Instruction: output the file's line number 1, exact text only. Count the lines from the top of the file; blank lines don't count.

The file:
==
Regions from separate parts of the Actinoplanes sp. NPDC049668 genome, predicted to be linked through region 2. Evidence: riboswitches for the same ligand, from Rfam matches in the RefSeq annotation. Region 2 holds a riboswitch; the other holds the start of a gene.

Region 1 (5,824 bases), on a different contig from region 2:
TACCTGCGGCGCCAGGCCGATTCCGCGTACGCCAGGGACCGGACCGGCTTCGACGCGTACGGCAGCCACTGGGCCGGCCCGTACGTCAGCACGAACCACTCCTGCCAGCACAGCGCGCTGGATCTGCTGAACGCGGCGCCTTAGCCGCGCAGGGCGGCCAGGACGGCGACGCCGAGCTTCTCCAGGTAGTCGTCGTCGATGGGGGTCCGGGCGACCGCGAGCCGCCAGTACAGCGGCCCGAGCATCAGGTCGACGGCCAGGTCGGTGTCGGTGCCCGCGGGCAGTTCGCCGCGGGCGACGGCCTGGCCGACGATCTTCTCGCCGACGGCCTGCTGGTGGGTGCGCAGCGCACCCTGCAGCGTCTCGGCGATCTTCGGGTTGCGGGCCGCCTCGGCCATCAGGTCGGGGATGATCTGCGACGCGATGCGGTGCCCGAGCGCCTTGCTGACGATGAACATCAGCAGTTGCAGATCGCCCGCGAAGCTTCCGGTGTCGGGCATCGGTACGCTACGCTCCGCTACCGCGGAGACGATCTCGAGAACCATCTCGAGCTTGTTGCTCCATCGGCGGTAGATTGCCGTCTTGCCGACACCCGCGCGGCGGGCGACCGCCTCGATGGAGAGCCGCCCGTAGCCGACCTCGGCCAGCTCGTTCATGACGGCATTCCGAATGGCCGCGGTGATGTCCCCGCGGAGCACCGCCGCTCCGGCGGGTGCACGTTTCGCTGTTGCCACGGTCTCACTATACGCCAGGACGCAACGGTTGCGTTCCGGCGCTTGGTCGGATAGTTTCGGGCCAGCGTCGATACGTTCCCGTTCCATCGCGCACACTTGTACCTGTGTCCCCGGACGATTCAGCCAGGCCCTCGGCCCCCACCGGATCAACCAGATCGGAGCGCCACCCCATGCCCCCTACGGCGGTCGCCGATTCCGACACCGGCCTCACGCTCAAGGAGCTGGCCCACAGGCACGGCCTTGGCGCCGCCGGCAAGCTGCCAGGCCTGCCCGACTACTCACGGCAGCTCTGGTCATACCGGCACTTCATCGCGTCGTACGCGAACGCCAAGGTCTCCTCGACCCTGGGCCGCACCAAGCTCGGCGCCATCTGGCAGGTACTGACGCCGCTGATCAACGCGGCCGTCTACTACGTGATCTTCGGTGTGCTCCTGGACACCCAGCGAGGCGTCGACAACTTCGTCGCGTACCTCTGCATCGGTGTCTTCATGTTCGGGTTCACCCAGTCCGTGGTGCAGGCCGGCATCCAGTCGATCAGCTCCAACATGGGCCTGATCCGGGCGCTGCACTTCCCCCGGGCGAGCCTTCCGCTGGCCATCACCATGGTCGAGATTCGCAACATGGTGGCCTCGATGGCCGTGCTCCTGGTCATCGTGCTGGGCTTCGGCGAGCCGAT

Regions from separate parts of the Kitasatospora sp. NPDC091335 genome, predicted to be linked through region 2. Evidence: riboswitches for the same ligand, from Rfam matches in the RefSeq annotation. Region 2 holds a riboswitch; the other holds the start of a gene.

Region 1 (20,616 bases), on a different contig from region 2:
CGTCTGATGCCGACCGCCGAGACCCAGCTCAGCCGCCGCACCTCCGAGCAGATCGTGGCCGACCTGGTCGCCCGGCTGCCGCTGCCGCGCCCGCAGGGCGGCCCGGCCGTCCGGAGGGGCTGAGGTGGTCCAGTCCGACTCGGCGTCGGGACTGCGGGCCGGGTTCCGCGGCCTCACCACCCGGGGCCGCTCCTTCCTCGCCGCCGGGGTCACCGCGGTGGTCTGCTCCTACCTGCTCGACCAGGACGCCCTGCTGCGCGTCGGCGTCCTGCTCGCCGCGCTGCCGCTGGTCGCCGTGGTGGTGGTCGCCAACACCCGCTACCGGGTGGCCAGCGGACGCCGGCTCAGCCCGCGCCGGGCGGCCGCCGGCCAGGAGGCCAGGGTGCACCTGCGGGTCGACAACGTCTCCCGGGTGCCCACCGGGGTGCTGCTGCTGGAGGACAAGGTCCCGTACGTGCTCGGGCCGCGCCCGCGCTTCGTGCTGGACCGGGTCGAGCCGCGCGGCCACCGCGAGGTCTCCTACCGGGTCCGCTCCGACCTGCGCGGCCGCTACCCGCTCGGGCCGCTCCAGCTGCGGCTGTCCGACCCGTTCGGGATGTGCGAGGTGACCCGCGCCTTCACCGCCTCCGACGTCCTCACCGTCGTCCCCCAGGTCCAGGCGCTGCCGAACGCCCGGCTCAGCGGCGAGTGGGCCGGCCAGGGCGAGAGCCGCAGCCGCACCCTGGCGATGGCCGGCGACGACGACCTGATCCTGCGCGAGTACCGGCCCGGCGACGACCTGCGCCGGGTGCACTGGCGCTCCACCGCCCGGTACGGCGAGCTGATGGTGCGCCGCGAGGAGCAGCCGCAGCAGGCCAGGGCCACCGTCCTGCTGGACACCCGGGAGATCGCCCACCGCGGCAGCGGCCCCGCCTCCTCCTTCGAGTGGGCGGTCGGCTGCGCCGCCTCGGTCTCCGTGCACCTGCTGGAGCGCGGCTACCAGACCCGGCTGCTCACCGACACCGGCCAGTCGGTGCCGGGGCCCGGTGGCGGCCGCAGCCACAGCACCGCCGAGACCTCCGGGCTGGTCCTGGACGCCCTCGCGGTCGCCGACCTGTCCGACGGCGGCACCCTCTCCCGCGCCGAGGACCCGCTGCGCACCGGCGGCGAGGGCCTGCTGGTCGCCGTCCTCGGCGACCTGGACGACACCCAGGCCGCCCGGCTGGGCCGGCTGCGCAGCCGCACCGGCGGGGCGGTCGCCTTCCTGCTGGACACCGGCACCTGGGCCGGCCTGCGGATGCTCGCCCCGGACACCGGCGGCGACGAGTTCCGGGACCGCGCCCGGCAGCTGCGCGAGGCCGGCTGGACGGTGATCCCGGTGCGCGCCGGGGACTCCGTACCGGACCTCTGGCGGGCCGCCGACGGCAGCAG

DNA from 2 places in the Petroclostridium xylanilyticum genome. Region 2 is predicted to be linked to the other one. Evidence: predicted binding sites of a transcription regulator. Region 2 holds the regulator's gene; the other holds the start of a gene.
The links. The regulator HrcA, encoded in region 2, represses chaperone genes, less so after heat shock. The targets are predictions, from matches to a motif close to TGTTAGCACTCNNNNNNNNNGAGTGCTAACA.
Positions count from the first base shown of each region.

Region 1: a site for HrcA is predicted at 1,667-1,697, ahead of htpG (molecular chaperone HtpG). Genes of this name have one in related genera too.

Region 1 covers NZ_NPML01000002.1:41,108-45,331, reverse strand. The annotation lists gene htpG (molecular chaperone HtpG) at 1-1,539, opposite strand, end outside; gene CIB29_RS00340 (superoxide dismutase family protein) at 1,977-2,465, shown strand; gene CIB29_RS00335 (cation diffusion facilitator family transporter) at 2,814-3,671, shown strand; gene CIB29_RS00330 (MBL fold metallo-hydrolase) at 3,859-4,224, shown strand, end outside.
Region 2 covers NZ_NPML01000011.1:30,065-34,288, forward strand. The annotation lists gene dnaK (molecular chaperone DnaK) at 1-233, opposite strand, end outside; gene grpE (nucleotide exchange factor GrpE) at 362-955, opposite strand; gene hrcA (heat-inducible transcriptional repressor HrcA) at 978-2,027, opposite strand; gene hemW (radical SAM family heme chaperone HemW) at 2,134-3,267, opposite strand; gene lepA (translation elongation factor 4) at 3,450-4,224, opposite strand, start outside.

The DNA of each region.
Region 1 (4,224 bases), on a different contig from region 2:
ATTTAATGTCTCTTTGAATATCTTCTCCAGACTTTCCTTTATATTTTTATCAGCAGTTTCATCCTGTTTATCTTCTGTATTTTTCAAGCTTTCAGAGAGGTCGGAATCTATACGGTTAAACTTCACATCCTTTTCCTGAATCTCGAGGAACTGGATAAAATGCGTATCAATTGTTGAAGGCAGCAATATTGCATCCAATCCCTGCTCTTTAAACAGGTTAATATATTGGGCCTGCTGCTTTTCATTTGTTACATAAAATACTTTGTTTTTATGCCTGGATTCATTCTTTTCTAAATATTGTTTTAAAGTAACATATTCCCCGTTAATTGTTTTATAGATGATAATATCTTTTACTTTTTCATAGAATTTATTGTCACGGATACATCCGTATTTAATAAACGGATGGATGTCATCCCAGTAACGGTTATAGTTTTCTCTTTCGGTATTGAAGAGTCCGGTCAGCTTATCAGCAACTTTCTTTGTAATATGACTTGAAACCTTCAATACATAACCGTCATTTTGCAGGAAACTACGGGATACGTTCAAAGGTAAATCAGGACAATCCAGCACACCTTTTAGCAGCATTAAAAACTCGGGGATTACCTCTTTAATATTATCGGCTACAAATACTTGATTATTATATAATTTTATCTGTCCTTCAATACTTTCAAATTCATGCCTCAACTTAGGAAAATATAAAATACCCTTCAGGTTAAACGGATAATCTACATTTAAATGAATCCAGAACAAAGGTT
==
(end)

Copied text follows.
Regions from separate parts of the Actinoplanes sp. NPDC049668 genome, predicted to be linked through region 2. Evidence: riboswitches for the same ligand, from Rfam matches in the RefSeq annotation. Region 2 holds a riboswitch; the other holds the start of a gene.